Millennials Stopped Eating Cereal Because They Don't Want To Clean Up Afterward

Now that Millennials are all grown up, it's "Honey Bunches of Oh No."

Back when we were young, there was nothing better than eating a bowl of sugary cereal (preferably with colorful marshmallows or chocolate bits) in the morning. But According to a new survey by Mintel, 40 percent of Millennials abstain from bowls of cereal for breakfast because they don't want to deal with cleaning up afterward, thus rendering it "an inconvenient breakfast choice."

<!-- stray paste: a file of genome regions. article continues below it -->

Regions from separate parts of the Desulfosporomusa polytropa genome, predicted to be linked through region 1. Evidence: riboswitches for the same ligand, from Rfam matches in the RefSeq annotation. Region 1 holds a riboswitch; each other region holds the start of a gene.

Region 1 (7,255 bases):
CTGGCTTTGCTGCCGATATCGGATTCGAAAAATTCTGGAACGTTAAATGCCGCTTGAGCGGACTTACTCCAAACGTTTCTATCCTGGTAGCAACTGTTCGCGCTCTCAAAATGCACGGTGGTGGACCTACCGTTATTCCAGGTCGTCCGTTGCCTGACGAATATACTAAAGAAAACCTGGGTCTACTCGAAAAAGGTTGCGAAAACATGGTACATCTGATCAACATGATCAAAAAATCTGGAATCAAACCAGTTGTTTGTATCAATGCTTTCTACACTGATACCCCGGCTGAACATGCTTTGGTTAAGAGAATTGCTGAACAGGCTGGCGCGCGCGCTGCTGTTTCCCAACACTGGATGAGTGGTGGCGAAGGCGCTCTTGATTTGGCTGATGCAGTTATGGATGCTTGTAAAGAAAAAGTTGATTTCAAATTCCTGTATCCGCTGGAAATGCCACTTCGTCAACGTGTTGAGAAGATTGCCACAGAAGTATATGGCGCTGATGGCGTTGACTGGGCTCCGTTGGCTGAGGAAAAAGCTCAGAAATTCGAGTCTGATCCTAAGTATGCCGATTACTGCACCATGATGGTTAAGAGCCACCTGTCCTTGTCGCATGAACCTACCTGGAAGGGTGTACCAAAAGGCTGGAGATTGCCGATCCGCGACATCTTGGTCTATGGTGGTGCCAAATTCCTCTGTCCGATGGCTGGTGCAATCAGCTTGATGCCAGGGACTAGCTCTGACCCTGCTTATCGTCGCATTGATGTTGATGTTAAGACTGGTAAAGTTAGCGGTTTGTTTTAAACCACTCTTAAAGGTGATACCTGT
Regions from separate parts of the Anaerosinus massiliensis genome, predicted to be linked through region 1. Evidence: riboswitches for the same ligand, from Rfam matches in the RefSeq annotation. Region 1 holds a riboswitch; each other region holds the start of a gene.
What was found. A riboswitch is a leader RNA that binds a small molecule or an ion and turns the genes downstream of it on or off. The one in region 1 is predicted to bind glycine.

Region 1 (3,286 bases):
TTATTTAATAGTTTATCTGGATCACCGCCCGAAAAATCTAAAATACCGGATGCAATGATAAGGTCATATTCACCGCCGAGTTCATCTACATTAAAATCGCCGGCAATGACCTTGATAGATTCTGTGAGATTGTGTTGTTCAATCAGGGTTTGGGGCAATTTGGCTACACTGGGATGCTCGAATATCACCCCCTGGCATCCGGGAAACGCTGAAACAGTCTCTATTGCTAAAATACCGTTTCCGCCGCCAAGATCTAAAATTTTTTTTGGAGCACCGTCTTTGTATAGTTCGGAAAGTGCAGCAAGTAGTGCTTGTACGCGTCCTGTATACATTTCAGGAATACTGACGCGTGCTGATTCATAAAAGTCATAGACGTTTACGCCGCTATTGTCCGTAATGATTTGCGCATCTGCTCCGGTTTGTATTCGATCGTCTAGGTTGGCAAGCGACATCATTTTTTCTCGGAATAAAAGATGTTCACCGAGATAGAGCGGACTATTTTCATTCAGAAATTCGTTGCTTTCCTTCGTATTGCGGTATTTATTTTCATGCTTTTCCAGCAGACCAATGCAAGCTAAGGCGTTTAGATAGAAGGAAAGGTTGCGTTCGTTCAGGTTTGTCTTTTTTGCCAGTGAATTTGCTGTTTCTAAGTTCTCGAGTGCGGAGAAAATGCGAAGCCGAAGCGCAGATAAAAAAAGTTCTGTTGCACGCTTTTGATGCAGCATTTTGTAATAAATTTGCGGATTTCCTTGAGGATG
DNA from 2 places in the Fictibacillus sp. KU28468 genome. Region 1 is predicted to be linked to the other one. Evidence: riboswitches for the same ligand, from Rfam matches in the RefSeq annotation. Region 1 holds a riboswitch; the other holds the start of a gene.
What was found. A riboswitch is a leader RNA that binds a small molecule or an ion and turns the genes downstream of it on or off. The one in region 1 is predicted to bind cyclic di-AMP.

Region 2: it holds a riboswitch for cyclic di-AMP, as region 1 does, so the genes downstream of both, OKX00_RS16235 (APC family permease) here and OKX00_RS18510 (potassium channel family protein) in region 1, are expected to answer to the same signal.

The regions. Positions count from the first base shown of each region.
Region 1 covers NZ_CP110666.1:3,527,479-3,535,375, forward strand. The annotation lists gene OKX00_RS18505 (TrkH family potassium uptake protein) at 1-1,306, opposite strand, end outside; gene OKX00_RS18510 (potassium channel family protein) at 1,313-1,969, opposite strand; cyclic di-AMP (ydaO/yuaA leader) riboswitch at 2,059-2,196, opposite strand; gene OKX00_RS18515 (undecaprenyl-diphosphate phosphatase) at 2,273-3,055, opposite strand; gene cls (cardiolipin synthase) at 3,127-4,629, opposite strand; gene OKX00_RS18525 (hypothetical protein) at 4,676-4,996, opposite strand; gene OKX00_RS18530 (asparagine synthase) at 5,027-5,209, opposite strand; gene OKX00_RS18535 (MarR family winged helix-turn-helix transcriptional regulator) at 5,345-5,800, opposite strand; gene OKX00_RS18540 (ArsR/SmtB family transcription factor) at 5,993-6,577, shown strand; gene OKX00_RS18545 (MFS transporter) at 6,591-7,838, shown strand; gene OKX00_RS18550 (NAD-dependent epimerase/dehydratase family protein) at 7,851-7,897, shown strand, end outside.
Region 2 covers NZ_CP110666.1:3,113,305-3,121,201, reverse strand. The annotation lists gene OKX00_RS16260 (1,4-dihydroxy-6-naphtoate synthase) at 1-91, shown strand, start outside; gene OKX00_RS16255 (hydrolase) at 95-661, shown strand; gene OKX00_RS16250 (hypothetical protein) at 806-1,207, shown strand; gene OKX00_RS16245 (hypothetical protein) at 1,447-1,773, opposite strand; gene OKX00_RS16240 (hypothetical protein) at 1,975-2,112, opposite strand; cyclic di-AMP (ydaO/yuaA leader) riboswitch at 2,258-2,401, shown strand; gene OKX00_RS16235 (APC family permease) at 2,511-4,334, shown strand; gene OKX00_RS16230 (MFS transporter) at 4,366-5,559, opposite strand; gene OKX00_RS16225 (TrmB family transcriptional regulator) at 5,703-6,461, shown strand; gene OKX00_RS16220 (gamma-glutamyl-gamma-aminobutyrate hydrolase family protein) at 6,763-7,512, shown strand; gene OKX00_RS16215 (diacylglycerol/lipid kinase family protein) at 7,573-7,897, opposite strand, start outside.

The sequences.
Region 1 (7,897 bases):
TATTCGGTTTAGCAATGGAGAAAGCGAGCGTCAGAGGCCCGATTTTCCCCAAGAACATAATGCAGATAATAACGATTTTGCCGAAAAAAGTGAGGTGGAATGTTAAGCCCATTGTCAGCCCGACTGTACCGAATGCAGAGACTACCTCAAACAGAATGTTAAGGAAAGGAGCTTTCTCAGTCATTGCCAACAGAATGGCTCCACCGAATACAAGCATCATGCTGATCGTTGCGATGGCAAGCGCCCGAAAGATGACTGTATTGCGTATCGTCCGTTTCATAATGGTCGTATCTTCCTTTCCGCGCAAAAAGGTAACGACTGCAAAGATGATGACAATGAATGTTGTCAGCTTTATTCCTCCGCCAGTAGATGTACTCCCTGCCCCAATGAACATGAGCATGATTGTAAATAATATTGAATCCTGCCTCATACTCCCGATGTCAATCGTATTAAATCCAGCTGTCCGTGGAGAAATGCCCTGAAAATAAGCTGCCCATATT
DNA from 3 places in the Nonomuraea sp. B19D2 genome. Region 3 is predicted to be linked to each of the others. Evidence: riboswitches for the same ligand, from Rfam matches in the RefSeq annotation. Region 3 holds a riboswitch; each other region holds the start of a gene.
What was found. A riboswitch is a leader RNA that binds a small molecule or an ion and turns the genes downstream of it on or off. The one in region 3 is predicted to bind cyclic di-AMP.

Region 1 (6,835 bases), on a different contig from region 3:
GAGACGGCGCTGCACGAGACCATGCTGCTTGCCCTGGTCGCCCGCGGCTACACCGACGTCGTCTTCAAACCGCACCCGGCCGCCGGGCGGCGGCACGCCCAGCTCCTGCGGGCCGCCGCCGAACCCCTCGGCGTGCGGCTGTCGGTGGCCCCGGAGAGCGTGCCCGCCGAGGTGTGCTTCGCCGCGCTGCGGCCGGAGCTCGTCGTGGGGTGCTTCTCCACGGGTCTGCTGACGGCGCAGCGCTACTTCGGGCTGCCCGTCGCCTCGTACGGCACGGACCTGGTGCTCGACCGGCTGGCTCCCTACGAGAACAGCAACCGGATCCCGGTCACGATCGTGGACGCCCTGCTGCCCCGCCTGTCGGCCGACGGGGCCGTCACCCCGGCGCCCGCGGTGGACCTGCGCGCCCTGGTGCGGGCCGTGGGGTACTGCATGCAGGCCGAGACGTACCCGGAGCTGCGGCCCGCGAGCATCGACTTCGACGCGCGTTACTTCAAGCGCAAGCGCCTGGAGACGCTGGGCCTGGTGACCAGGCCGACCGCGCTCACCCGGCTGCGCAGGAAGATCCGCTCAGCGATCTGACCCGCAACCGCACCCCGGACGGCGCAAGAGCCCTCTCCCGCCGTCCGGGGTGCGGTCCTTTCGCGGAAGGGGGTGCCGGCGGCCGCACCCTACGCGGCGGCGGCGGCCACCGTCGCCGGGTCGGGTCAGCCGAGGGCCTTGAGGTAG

A piece from The New York Times explores why cereal brands are struggling to reach Millennials, who see a bowl of Rice Krispies or Fruit Loops as a dose of nostalgia rather than an everyday purchase. Sales of cereal have slumped 30 percent since 2000. According to The Times, people prefer to grab breakfast on-the-go or not eat anything at all rather than keep a stock of breakfast ingredients in their cupboards and fridge.

"Convenience is the one thing that's really changing trends these days," Howard Telford, an industry analyst at market research firm Euromonitor, told The Washington Post.

Post and Kellogg should instead follow in Christina Tosi's footsteps — the pastry chef entrepreneur who has made milk and cereal "cool again" with Milk Bar.

"They have to embrace that people love the flavor and texture of cereal and the vintage nature, but it's not about breakfast," Tosi told The New York Times.